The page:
I'm posting this week from sunny San Francisco, where yesterday's earthquake was only a 3.6, rather than a 5.9 back home in New York. Ah, the irony!
Still, in keeping with our earthquake theme, something seismic is happening, and it concerns how competition is actually proving good for Facebook, and by extension, all of us who use it. At the risk of reading too much into it, yesterday's announcement by Facebook that it would revamp its privacy controls -- often with the result that those controls would be, well, more controlling -- looks like it was prompted by the degree of control users have when they use Google+.
Consider: Facebook has rarely changed its privacy settings to be more conservative without a user outcry demanding it be done first. Second, some of the controls mimic Google+, especially the one that makes it easier for a person to choose who a status update is meant for. That's the very feature at the core of Google's latest attempt at being a play-ah in social media: a simple button at the end of each update allows users to decide which Circle gets to see it.
While it's unlikely that Facebook will ever adapt a structure in which friends are automatically grouped into -- in Google+ parlance -- Circles, this change means that Facebook is coming to terms with its biggest flaw: that it just isn't natural to share everything with everybody. While Facebook has had Groups for a long time, most people I've talked to rarely use them. I'd have to conjecture that it's because Groups are not the default on Facebook; sharing everything is, as befits a service that once upon a time was composed of one oversharing Circle known as college kids. It's also well worth mentioning that generally, you have to approve being tagged in a photo from hereon in. While there's little about me, at this point in my life, that produces online photo embarrassment, allowing users to exert control over what's posted about them is a long-overdue step for Facebook.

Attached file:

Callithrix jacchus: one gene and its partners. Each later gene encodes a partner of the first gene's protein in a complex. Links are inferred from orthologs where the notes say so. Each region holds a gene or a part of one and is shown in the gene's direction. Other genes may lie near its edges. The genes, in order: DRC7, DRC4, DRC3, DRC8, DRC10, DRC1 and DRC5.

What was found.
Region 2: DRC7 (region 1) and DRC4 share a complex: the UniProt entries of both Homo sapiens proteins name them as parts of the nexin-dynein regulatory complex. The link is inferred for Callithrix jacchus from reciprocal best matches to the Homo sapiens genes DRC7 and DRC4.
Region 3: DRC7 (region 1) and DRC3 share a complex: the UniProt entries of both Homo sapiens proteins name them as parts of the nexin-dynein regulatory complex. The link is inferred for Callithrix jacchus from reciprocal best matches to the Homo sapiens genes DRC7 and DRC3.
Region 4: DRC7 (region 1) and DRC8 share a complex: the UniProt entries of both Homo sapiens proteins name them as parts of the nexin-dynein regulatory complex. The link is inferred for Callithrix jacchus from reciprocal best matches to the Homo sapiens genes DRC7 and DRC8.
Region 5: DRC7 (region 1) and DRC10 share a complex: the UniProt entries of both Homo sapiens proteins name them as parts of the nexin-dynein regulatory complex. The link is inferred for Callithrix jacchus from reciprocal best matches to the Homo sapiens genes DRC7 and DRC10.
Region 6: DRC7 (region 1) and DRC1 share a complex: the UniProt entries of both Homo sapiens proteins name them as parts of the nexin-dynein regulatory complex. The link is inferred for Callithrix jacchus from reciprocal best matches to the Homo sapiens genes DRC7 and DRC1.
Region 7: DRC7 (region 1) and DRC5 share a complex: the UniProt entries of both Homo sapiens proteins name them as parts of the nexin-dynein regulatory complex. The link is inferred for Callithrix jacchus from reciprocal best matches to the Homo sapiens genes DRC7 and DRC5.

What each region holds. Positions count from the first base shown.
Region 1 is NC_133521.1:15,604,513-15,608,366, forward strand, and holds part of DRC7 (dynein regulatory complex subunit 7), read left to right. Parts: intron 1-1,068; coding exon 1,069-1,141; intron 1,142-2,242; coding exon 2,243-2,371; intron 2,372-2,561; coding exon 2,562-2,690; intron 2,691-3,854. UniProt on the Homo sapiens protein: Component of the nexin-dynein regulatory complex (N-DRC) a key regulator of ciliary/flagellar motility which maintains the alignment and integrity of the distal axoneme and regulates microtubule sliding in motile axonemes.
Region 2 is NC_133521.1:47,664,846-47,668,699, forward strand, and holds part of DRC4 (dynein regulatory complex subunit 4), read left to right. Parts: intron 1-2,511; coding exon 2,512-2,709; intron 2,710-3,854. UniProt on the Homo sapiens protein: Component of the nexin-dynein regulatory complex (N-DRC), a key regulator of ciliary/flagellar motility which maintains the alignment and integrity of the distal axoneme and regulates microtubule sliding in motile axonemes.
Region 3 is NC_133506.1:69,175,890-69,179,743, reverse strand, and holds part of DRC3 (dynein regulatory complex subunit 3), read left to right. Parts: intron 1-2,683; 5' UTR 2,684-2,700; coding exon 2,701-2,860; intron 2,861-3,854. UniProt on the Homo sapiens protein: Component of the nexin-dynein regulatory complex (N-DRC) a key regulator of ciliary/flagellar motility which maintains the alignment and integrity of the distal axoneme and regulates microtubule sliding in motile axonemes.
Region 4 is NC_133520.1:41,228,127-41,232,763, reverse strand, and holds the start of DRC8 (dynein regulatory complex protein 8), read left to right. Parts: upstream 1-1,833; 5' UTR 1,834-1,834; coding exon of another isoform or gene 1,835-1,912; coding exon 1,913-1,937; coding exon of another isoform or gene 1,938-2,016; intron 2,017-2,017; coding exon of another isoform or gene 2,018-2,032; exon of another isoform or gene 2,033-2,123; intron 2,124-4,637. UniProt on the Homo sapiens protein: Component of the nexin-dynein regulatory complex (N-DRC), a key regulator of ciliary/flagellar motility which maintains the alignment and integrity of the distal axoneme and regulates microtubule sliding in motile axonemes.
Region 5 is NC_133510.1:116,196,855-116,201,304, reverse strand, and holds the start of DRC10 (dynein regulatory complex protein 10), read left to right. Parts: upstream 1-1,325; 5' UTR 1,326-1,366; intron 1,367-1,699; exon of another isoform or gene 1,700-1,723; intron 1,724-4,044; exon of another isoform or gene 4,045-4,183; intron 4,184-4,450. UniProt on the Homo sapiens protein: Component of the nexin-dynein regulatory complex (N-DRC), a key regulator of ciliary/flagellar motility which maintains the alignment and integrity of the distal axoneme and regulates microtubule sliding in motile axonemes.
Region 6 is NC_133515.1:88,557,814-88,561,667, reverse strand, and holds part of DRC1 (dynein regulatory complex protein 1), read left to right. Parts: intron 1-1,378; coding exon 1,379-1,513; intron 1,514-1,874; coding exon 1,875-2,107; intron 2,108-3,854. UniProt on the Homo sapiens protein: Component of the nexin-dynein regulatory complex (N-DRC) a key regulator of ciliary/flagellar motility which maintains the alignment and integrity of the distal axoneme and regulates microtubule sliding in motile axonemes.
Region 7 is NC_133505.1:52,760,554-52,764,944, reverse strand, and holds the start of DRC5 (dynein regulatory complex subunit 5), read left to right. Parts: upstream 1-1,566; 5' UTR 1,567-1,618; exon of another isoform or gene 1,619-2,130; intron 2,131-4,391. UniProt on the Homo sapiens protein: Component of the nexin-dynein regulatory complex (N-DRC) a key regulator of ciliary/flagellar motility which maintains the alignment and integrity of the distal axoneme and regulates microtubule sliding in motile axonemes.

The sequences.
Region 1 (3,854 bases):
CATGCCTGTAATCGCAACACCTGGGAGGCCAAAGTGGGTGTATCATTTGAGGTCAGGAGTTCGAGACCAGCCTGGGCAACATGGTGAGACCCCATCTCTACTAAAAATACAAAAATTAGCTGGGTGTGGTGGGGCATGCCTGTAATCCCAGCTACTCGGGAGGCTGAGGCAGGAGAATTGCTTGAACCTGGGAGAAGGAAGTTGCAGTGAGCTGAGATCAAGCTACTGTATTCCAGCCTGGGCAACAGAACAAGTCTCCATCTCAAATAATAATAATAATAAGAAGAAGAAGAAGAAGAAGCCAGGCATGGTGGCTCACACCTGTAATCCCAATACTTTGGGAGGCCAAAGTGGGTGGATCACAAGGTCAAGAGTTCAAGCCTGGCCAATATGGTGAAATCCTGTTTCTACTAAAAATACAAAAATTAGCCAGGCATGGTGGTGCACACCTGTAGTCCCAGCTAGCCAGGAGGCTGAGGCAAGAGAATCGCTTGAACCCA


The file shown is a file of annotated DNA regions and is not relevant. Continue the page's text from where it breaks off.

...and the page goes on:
Additionally, Facebook is making it easier to change privacy controls. The new settings allow users to make changes directly from their profile page, and to see their profile page as others see it. I don't think the latter feature has ever been available on Facebook before; the former has always meant wending your way through specific Account and Privacy Settings pages that people seldom visit on Facebook day-to-day. To be honest, it's not as though changing settings has been as difficult as building the pyramids, although it has often been described as such. Still, since many of us suffer from acute settings fatigue, it's a relief to know this will be made easier.
The end result is a kinder, gentler Facebook, one that does a better job of keeping the threat of Google+ at bay. What that means for Google+, I don't know, but I do know it's good news, in the long run, for Facebook -- and for all of us who spend time using social media.